While a recent report by New York magazine claims some younger users are rebelling against the copycat move, that does little to shift Snapchat’s momentum as it prepares to go public. And if Snap loses Khaled, it’ll be Instagram singing “All We Do Is Win.”
The Atlantic: Does the Internet Breed Creativity or Destroy It?
Selected by Brittani Turner, content strategy associate
“The internet is the most important storytelling invention since the concept of language,” said Bran Ferren, co-founder of Applied Minds, Inc. The evolution of technology has profoundly impacted our ability to share stories with the world. But the relationship between tech and creativity is debatable. Does the internet really nourish creative thinking?
The Atlantic’s Rosa Inocencio Smith looks at this question through a historical perspective. In 1945, engineer Vannevar Bush concluded that technology mimicking human logic and memory could transform the way we think. Fast-forward to the present, and we’d rather let Google search for answers than dig through fields of saturated content ourselves.
“From the beginning,” Inocencio Smith writes, “one great benefit of the internet was that it brought people in contact not just with information, but with other people’s ideas.” Personally, I believe the internet can nurture our creativity, but only if we are conscientious of when it becomes a distraction.
The New Yorker: Why Is Snap Calling Itself a Camera Company?
Selected by Jordan Teicher, managing editor
New companies have trouble fitting into traditional definitions. Many of them, Contently included, blend some form of software and services. Other brands add physical products into the equation, which makes classifying them about as complicated as trying to explain the appeal of Snapchat to baby boomers.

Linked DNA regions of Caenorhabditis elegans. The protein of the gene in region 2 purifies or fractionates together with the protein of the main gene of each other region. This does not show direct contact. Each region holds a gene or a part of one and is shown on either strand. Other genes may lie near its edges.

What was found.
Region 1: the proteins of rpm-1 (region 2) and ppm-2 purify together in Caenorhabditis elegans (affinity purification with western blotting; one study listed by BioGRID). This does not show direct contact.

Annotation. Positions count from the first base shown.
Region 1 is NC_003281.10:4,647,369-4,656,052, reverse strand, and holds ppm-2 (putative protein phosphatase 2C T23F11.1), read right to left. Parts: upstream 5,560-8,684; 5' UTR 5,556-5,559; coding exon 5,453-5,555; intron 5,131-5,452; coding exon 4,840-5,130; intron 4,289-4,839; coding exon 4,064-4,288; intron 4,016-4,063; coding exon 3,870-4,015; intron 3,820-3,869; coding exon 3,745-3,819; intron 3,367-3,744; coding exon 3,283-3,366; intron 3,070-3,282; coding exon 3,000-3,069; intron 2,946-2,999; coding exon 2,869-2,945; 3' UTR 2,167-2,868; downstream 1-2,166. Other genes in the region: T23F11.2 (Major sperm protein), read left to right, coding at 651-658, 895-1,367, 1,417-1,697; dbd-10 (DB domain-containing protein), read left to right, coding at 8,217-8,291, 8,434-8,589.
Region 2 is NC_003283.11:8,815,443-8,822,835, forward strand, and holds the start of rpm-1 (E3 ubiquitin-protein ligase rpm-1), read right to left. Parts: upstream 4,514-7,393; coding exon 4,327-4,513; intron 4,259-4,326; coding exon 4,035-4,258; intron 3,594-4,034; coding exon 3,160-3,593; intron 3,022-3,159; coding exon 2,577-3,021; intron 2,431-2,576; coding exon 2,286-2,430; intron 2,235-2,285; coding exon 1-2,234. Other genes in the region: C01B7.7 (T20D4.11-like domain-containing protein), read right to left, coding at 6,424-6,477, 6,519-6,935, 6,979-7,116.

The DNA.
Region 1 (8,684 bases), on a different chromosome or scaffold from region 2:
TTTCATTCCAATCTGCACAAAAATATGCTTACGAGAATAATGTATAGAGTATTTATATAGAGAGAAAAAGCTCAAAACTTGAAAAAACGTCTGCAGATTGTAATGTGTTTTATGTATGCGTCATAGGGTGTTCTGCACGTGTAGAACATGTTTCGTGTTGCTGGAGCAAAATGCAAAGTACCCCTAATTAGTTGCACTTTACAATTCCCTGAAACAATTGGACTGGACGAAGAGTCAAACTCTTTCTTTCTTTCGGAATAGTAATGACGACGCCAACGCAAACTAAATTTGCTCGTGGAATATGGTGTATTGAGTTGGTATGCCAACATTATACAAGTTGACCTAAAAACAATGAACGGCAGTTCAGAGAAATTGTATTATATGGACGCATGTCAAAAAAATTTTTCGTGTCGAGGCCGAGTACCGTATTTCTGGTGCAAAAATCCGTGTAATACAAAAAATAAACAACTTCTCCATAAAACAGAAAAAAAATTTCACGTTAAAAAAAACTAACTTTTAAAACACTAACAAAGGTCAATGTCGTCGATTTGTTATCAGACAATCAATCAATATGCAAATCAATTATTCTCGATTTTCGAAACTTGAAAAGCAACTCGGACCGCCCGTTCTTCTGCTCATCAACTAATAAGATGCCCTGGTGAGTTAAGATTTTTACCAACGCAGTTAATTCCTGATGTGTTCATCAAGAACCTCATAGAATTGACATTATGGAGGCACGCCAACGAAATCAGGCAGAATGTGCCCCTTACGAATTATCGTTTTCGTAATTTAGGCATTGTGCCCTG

Snap Inc. has been dealing with that lack of clarity for some time as executives keep telling everyone it is a camera company. But that didn’t slow it down from filing an IPO that values the company north of $20 billion. Om Malik, tech writer for The New Yorker, pushes past the hype to figure out how Snap’s identity crisis connects to everything from augmented reality to QR codes. “The possibilities that come with thinking about the camera as a portal into the realm of information and services are attractive not only to Snap but also to every other big player in the tech world,” he writes. “Yes, Snap is a camera company. It’s just that the camera isn’t a camera anymore.”
The Atlantic: Why Nothing Works Anymore
Selected by Kristen Poli, content strategist
If you’re like me and have often felt personally victimized by the sensors in public restroom sinks (why don’t they see me!?), you’ll find some strange relief reading Ian Bogost’s latest piece for The Atlantic.
In “Why Nothing Works Anymore,” Bogost posits that tech-for-tech’s sake is taking over the world, sacrificing user experience and simplicity in favor of efficiencies that boost corporate bank accounts. We’re left with uncertainty and a lingering feeling that we’re losing our collective common sense. As marketers and technologists, it’s our job to develop things that make life easier and better for people—and to call out others when they slip up.